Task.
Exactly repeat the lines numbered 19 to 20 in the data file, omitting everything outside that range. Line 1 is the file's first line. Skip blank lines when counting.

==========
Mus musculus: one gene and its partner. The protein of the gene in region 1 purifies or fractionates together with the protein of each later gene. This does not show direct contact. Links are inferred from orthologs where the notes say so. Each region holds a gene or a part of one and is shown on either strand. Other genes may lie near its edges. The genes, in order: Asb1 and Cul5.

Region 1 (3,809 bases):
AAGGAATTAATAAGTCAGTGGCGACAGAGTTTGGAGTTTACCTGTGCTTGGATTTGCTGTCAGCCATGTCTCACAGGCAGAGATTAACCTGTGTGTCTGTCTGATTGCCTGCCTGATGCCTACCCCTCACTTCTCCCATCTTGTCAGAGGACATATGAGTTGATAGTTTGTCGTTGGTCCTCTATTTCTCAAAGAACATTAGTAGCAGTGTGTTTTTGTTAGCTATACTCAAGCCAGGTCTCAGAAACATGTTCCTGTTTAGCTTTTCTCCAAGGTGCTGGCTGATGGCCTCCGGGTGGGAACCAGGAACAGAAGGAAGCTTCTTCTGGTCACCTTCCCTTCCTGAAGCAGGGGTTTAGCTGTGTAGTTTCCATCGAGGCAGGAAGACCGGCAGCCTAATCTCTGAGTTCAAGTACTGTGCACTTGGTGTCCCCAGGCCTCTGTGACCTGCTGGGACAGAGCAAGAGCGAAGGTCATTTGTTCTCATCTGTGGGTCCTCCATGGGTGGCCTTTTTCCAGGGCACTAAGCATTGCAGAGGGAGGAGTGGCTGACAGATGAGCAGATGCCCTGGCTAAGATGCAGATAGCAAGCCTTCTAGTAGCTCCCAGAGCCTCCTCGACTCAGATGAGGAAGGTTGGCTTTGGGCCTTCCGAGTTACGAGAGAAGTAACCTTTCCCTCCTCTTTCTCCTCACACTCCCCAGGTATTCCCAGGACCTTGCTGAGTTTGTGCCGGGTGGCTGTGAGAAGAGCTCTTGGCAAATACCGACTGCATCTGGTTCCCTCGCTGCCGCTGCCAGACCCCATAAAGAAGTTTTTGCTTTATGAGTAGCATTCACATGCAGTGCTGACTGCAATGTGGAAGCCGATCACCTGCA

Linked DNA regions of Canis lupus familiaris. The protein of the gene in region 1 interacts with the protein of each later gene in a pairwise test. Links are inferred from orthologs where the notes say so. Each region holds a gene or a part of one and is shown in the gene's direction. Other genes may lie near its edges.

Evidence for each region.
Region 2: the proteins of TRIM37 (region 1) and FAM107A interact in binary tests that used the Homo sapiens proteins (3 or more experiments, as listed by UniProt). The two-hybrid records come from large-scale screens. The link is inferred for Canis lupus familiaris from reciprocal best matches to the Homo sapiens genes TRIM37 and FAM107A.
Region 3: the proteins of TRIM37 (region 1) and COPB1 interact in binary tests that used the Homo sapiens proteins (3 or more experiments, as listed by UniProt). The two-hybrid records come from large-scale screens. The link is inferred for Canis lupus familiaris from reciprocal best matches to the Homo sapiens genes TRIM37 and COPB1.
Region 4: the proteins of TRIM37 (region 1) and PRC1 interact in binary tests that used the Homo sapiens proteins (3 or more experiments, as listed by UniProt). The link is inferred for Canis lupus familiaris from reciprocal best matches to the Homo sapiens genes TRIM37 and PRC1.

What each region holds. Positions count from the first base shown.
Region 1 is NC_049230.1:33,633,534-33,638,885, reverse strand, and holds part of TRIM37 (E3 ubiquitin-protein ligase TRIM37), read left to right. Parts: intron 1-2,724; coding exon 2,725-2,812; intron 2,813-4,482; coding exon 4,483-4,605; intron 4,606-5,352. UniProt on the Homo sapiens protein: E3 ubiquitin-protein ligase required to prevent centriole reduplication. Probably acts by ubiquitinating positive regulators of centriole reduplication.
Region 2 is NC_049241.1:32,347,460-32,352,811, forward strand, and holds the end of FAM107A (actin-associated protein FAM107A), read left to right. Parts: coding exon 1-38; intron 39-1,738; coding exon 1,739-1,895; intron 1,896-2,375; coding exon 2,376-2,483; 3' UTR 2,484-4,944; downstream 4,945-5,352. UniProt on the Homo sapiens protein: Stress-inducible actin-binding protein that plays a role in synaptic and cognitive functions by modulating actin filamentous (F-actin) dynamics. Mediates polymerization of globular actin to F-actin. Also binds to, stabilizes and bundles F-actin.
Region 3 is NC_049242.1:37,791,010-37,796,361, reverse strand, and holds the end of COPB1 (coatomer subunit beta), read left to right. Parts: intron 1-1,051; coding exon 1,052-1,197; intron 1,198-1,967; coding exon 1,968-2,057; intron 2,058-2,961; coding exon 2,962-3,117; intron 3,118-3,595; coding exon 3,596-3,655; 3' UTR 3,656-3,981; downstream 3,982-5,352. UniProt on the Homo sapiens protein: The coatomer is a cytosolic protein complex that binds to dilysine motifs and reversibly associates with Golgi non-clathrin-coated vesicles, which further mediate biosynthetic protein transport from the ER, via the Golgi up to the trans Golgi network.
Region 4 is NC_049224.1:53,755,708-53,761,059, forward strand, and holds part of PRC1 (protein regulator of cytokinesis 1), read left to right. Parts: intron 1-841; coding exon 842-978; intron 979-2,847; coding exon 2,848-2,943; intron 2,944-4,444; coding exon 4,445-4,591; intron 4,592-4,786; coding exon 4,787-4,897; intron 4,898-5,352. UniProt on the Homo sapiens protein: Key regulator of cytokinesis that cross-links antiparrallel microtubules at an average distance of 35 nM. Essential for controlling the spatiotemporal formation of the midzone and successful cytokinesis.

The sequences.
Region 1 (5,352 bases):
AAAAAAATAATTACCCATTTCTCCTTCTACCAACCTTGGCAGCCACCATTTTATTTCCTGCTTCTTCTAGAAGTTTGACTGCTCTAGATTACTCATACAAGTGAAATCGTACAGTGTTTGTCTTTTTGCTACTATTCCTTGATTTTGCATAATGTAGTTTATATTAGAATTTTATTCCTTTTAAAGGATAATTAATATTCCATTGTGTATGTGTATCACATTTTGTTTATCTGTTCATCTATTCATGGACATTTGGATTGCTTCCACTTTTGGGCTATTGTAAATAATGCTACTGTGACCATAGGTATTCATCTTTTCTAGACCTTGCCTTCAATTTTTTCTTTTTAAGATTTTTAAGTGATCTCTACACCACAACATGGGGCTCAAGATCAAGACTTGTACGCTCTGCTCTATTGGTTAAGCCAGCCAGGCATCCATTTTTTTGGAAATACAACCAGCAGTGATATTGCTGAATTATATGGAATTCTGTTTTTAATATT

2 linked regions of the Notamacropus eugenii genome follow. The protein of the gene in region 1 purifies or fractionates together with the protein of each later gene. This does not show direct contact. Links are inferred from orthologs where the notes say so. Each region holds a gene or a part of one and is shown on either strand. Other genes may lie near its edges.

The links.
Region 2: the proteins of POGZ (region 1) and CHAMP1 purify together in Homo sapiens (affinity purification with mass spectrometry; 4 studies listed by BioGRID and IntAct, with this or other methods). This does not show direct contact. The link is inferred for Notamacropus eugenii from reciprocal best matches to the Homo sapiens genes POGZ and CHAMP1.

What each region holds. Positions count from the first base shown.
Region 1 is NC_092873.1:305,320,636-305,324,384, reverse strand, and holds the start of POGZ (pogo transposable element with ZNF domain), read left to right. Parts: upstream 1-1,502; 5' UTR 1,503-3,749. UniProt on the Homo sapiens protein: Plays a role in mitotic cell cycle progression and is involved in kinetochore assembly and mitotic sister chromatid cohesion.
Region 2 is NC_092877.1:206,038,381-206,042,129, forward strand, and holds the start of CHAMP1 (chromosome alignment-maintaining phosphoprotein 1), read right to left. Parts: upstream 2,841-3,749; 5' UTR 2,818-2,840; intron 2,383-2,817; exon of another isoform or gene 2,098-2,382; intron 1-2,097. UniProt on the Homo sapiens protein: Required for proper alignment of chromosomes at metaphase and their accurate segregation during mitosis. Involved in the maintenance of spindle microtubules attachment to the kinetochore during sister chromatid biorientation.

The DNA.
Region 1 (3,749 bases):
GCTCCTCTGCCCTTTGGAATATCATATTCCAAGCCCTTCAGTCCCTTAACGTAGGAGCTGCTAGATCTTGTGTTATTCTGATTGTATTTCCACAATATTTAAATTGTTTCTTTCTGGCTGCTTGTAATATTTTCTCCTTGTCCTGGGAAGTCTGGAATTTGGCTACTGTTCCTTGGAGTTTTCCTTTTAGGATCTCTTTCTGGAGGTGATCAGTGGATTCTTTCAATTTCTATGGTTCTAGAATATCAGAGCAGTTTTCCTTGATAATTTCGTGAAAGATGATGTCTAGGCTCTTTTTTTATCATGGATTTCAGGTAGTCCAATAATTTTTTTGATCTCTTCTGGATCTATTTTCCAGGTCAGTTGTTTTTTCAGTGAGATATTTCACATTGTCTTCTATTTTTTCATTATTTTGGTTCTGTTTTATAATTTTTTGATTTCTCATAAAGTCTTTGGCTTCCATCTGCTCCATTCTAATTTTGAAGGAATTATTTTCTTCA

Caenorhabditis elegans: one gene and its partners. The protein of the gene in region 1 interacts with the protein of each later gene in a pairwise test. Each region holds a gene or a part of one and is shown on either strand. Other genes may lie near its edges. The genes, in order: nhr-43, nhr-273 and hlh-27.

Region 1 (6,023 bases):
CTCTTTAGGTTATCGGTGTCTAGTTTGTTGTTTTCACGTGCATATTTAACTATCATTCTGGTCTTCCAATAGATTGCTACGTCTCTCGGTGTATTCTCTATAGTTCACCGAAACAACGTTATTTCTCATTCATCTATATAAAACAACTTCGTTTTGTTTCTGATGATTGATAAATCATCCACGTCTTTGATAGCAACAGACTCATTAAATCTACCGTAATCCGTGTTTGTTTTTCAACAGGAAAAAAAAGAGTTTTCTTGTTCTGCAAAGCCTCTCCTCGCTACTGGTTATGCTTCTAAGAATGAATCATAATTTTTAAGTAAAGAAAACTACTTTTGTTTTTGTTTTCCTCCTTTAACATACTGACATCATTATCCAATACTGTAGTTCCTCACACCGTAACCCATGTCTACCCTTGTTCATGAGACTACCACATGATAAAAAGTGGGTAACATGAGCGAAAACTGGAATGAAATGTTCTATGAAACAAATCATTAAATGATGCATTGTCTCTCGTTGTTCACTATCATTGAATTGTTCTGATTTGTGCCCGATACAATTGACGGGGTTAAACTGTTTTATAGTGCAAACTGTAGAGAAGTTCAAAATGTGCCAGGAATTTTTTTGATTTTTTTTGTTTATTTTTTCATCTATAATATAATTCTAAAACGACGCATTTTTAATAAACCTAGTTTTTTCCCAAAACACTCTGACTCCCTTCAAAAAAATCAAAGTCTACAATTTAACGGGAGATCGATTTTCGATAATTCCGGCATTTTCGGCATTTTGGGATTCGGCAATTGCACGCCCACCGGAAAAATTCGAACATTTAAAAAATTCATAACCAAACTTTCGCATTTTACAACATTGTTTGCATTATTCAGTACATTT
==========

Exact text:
Region 2: the proteins of POGZ (region 1) and CHAMP1 purify together in Homo sapiens (affinity purification with mass spectrometry; 4 studies listed by BioGRID and IntAct, with this or other methods). This does not show direct contact. The link is inferred for Notamacropus eugenii from reciprocal best matches to the Homo sapiens genes POGZ and CHAMP1.

What each region holds. Positions count from the first base shown.